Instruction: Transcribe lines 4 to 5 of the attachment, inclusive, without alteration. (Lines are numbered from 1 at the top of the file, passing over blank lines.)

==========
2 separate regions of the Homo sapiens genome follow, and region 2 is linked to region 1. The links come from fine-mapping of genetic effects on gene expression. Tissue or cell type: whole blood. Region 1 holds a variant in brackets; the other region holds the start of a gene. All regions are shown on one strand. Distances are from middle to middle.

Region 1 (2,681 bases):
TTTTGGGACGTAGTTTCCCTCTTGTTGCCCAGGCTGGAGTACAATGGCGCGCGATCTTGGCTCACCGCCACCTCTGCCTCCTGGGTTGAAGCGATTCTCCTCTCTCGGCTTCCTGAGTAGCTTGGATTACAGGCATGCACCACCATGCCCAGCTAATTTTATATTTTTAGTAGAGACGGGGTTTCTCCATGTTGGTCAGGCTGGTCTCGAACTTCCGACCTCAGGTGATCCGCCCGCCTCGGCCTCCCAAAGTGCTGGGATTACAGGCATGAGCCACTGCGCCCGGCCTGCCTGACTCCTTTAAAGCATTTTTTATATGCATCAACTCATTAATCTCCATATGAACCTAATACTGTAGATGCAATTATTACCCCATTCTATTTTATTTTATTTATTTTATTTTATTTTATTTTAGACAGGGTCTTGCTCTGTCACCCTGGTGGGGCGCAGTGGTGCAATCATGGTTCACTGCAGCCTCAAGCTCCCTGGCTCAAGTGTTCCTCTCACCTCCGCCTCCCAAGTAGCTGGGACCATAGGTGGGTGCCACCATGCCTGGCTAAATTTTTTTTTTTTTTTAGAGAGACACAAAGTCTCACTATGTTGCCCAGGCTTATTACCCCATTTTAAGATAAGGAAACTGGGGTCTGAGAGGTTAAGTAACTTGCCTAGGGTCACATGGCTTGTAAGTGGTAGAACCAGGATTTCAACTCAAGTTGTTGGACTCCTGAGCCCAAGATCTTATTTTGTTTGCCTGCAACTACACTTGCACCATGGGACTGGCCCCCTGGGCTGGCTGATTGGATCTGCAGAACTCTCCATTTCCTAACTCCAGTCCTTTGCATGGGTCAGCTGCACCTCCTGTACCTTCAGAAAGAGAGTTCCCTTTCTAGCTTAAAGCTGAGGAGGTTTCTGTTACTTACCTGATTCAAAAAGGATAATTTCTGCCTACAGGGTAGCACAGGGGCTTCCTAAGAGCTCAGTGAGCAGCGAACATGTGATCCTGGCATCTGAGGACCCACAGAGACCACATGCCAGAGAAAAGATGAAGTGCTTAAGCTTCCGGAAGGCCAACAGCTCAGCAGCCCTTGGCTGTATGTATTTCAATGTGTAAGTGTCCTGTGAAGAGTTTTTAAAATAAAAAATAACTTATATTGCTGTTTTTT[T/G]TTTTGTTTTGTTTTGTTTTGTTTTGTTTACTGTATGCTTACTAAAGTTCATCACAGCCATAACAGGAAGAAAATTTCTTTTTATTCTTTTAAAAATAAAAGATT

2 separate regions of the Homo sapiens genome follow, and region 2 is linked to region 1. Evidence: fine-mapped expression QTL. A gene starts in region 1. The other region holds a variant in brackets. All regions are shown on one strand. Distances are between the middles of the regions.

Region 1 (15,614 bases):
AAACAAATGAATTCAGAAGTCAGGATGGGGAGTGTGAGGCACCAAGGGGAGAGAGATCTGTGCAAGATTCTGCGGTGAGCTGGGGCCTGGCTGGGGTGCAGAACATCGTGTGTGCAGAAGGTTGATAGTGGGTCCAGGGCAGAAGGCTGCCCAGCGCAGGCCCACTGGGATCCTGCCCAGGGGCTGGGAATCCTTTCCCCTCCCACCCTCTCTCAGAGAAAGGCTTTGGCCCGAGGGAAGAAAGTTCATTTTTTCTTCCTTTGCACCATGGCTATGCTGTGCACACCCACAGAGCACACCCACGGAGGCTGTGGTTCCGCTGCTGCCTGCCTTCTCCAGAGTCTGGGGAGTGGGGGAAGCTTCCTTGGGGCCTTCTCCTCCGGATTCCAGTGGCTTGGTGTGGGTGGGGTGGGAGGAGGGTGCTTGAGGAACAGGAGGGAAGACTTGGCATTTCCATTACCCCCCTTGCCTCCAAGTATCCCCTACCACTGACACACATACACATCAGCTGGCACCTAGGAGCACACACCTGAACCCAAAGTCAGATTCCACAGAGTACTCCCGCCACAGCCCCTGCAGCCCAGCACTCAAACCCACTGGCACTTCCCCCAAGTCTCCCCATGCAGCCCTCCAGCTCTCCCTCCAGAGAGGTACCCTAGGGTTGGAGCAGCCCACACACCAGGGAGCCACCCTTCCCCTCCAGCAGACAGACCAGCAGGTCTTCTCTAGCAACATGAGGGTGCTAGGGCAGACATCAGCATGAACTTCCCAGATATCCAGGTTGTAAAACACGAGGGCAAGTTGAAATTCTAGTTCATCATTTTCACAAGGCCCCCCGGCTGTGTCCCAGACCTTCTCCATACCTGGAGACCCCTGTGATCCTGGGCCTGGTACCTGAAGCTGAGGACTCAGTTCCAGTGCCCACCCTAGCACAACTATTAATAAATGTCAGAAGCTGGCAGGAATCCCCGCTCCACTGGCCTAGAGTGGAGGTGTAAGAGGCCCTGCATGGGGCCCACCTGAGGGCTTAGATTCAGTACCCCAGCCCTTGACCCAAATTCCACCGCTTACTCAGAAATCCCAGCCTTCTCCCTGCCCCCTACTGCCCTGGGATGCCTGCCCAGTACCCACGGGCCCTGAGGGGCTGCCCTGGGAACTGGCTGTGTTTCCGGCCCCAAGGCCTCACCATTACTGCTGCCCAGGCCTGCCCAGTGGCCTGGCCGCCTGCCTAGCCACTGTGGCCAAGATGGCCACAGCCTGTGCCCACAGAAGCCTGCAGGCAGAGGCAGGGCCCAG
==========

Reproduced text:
2 separate regions of the Homo sapiens genome follow, and region 2 is linked to region 1. Evidence: fine-mapped expression QTL. A gene starts in region 1. The other region holds a variant in brackets. All regions are shown on one strand. Distances are between the middles of the regions.

Region 1 (15,614 bases):